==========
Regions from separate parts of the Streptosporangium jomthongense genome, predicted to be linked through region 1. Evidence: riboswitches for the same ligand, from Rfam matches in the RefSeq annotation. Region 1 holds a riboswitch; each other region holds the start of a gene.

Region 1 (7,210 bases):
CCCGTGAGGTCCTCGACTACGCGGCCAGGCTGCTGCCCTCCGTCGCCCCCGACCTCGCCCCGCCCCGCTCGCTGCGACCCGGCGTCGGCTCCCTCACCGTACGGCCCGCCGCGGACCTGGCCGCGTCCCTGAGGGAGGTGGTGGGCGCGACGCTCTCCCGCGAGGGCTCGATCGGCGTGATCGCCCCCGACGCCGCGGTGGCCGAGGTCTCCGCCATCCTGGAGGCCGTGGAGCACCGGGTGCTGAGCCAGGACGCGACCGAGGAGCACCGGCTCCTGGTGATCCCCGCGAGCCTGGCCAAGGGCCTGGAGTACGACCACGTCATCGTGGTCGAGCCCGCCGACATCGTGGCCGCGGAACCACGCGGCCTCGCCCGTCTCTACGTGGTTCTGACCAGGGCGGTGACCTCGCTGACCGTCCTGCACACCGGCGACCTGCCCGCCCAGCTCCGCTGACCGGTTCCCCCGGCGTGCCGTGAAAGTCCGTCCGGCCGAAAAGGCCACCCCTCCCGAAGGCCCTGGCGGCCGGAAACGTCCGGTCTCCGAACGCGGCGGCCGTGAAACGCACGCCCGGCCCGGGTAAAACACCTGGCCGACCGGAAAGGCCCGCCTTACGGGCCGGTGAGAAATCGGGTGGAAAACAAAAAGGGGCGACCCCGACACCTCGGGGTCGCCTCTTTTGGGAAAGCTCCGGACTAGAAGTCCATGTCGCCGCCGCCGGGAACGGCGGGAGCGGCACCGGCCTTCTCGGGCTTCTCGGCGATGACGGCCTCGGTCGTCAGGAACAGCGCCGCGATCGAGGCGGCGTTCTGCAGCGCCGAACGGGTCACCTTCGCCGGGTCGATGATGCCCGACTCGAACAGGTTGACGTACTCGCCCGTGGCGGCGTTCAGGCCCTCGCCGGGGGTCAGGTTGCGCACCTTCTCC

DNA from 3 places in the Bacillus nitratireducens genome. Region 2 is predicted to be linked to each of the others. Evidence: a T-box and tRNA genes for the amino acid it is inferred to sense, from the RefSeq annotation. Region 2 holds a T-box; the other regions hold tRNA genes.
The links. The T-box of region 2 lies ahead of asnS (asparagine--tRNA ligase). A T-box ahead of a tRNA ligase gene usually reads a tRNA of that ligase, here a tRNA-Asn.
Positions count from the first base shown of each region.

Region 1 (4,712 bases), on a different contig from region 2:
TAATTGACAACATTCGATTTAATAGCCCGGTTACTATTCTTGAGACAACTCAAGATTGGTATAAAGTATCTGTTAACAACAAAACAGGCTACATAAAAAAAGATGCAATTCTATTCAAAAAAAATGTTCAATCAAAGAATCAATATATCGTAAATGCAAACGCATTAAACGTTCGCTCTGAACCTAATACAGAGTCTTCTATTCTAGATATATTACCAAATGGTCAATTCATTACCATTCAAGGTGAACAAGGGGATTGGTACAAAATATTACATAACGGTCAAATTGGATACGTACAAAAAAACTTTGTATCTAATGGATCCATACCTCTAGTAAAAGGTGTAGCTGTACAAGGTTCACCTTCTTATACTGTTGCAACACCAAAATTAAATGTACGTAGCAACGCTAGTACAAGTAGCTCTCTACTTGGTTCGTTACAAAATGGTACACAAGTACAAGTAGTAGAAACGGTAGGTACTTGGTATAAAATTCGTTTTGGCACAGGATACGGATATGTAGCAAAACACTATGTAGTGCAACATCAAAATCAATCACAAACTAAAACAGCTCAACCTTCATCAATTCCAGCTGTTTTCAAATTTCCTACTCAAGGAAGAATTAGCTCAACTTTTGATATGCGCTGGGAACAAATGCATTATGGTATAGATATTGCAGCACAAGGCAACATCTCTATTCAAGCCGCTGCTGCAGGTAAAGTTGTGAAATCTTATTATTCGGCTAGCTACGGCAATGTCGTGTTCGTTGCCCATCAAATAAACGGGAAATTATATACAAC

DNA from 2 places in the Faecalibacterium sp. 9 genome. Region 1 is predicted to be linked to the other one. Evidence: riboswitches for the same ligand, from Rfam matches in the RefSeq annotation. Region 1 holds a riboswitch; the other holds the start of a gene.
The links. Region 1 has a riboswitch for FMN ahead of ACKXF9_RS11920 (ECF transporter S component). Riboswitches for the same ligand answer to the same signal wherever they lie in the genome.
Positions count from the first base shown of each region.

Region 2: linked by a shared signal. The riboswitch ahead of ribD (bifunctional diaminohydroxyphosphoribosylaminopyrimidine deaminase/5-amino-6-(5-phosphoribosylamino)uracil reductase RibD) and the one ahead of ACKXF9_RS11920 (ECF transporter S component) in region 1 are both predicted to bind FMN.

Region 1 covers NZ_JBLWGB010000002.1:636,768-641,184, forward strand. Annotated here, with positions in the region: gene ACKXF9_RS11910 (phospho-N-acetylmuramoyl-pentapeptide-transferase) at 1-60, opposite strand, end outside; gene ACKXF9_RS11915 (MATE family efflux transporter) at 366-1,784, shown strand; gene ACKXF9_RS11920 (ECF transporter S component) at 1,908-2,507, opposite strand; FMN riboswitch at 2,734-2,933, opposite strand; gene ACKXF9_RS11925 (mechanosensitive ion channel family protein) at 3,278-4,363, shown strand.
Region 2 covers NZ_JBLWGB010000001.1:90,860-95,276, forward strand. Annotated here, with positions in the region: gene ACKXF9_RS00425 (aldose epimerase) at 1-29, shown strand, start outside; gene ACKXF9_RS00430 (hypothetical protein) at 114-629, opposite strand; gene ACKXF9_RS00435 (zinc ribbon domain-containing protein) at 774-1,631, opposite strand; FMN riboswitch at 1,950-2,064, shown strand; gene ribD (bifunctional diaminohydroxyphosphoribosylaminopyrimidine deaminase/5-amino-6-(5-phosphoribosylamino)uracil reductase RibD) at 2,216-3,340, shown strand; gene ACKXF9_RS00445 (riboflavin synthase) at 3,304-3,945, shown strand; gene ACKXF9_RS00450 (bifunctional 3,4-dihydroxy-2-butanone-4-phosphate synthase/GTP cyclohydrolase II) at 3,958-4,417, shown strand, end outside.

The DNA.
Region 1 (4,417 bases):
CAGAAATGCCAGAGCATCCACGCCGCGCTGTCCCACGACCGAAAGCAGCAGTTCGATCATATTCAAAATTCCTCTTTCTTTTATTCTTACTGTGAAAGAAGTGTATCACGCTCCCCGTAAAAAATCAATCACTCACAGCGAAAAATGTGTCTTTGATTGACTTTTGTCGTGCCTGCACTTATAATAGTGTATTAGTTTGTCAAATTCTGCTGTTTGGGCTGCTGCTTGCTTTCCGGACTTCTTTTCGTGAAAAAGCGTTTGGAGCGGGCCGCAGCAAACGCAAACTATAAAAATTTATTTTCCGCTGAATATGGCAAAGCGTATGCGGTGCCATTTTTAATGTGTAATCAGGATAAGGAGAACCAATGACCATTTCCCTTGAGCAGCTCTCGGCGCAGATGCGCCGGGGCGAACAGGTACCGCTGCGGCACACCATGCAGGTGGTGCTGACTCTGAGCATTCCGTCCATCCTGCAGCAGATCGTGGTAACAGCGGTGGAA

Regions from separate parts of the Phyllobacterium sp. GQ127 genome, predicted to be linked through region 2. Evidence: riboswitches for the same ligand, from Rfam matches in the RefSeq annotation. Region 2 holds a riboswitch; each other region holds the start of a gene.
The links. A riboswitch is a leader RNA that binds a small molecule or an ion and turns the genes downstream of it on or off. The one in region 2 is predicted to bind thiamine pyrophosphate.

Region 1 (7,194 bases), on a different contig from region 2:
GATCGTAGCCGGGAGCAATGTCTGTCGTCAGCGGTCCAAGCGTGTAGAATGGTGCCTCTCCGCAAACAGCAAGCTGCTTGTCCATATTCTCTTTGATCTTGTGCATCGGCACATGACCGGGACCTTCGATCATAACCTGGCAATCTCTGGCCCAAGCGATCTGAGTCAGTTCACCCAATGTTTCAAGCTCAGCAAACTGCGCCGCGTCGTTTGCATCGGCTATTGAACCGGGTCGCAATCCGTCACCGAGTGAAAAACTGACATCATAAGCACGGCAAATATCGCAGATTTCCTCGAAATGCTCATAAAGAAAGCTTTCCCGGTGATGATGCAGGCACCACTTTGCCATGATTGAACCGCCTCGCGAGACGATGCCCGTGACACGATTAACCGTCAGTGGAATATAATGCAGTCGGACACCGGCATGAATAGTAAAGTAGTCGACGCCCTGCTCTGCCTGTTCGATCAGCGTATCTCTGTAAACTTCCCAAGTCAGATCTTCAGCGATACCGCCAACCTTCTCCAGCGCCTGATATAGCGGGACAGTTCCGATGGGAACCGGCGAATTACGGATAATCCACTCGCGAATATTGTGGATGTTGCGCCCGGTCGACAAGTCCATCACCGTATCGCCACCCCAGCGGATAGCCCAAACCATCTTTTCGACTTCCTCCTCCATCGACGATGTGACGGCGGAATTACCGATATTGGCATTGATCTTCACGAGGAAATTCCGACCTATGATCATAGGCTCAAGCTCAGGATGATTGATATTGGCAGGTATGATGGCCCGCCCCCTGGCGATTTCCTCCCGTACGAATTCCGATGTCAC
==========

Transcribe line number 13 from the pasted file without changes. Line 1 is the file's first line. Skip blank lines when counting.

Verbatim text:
Region 1 covers NZ_JBLWGB010000002.1:636,768-641,184, forward strand. Annotated here, with positions in the region: gene ACKXF9_RS11910 (phospho-N-acetylmuramoyl-pentapeptide-transferase) at 1-60, opposite strand, end outside; gene ACKXF9_RS11915 (MATE family efflux transporter) at 366-1,784, shown strand; gene ACKXF9_RS11920 (ECF transporter S component) at 1,908-2,507, opposite strand; FMN riboswitch at 2,734-2,933, opposite strand; gene ACKXF9_RS11925 (mechanosensitive ion channel family protein) at 3,278-4,363, shown strand.